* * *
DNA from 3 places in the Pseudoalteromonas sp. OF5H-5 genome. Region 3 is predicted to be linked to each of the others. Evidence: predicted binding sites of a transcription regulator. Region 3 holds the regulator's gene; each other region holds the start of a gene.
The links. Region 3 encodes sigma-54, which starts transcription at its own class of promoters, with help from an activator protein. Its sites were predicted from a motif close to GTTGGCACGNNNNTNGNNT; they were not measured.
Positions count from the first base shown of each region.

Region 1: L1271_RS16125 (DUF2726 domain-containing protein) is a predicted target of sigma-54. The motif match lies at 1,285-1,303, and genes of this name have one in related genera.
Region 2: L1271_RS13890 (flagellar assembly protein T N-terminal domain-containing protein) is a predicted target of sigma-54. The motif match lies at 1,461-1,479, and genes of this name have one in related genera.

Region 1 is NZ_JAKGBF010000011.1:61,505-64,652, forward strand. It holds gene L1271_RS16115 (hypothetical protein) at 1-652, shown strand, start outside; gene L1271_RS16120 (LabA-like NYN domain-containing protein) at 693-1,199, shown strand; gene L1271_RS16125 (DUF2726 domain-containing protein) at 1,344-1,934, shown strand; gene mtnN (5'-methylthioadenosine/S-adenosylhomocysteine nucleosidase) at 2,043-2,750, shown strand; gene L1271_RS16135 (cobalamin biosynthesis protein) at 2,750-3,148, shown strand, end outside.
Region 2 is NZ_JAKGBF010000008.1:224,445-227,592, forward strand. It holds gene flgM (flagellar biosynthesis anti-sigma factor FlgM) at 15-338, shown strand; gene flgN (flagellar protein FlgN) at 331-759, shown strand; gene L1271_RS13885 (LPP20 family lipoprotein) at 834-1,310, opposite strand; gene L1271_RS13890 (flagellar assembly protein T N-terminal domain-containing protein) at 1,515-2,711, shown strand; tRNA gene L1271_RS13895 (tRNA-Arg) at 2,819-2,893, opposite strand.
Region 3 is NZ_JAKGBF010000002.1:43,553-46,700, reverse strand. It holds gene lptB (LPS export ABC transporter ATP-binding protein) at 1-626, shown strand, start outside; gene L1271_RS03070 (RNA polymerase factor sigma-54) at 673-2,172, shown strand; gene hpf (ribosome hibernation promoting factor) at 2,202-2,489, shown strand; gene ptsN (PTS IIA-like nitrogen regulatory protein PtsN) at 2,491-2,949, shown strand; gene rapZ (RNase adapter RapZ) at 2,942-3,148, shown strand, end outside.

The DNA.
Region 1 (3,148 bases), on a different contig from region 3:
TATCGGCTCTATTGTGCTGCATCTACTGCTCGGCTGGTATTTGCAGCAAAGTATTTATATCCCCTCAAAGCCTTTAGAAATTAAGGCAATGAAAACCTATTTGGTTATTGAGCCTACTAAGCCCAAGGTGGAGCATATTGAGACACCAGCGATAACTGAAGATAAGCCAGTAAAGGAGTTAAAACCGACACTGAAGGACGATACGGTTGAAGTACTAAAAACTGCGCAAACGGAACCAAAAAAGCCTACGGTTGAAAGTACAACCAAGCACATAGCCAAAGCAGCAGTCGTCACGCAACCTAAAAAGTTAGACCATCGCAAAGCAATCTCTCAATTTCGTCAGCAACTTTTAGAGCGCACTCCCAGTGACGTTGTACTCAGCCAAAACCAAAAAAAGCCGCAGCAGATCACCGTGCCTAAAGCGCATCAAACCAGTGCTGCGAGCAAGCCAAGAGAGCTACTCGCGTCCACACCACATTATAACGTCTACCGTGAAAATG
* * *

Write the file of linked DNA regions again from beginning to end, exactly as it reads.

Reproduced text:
DNA from 3 places in the Pseudoalteromonas sp. OF5H-5 genome. Region 3 is predicted to be linked to each of the others. Evidence: predicted binding sites of a transcription regulator. Region 3 holds the regulator's gene; each other region holds the start of a gene.
The links. Region 3 encodes sigma-54, which starts transcription at its own class of promoters, with help from an activator protein. Its sites were predicted from a motif close to GTTGGCACGNNNNTNGNNT; they were not measured.
Positions count from the first base shown of each region.

Region 1: L1271_RS16125 (DUF2726 domain-containing protein) is a predicted target of sigma-54. The motif match lies at 1,285-1,303, and genes of this name have one in related genera.
Region 2: L1271_RS13890 (flagellar assembly protein T N-terminal domain-containing protein) is a predicted target of sigma-54. The motif match lies at 1,461-1,479, and genes of this name have one in related genera.

Region 1 is NZ_JAKGBF010000011.1:61,505-64,652, forward strand. It holds gene L1271_RS16115 (hypothetical protein) at 1-652, shown strand, start outside; gene L1271_RS16120 (LabA-like NYN domain-containing protein) at 693-1,199, shown strand; gene L1271_RS16125 (DUF2726 domain-containing protein) at 1,344-1,934, shown strand; gene mtnN (5'-methylthioadenosine/S-adenosylhomocysteine nucleosidase) at 2,043-2,750, shown strand; gene L1271_RS16135 (cobalamin biosynthesis protein) at 2,750-3,148, shown strand, end outside.
Region 2 is NZ_JAKGBF010000008.1:224,445-227,592, forward strand. It holds gene flgM (flagellar biosynthesis anti-sigma factor FlgM) at 15-338, shown strand; gene flgN (flagellar protein FlgN) at 331-759, shown strand; gene L1271_RS13885 (LPP20 family lipoprotein) at 834-1,310, opposite strand; gene L1271_RS13890 (flagellar assembly protein T N-terminal domain-containing protein) at 1,515-2,711, shown strand; tRNA gene L1271_RS13895 (tRNA-Arg) at 2,819-2,893, opposite strand.
Region 3 is NZ_JAKGBF010000002.1:43,553-46,700, reverse strand. It holds gene lptB (LPS export ABC transporter ATP-binding protein) at 1-626, shown strand, start outside; gene L1271_RS03070 (RNA polymerase factor sigma-54) at 673-2,172, shown strand; gene hpf (ribosome hibernation promoting factor) at 2,202-2,489, shown strand; gene ptsN (PTS IIA-like nitrogen regulatory protein PtsN) at 2,491-2,949, shown strand; gene rapZ (RNase adapter RapZ) at 2,942-3,148, shown strand, end outside.

The DNA.
Region 1 (3,148 bases), on a different contig from region 3:
TATCGGCTCTATTGTGCTGCATCTACTGCTCGGCTGGTATTTGCAGCAAAGTATTTATATCCCCTCAAAGCCTTTAGAAATTAAGGCAATGAAAACCTATTTGGTTATTGAGCCTACTAAGCCCAAGGTGGAGCATATTGAGACACCAGCGATAACTGAAGATAAGCCAGTAAAGGAGTTAAAACCGACACTGAAGGACGATACGGTTGAAGTACTAAAAACTGCGCAAACGGAACCAAAAAAGCCTACGGTTGAAAGTACAACCAAGCACATAGCCAAAGCAGCAGTCGTCACGCAACCTAAAAAGTTAGACCATCGCAAAGCAATCTCTCAATTTCGTCAGCAACTTTTAGAGCGCACTCCCAGTGACGTTGTACTCAGCCAAAACCAAAAAAAGCCGCAGCAGATCACCGTGCCTAAAGCGCATCAAACCAGTGCTGCGAGCAAGCCAAGAGAGCTACTCGCGTCCACACCACATTATAACGTCTACCGTGAAAATG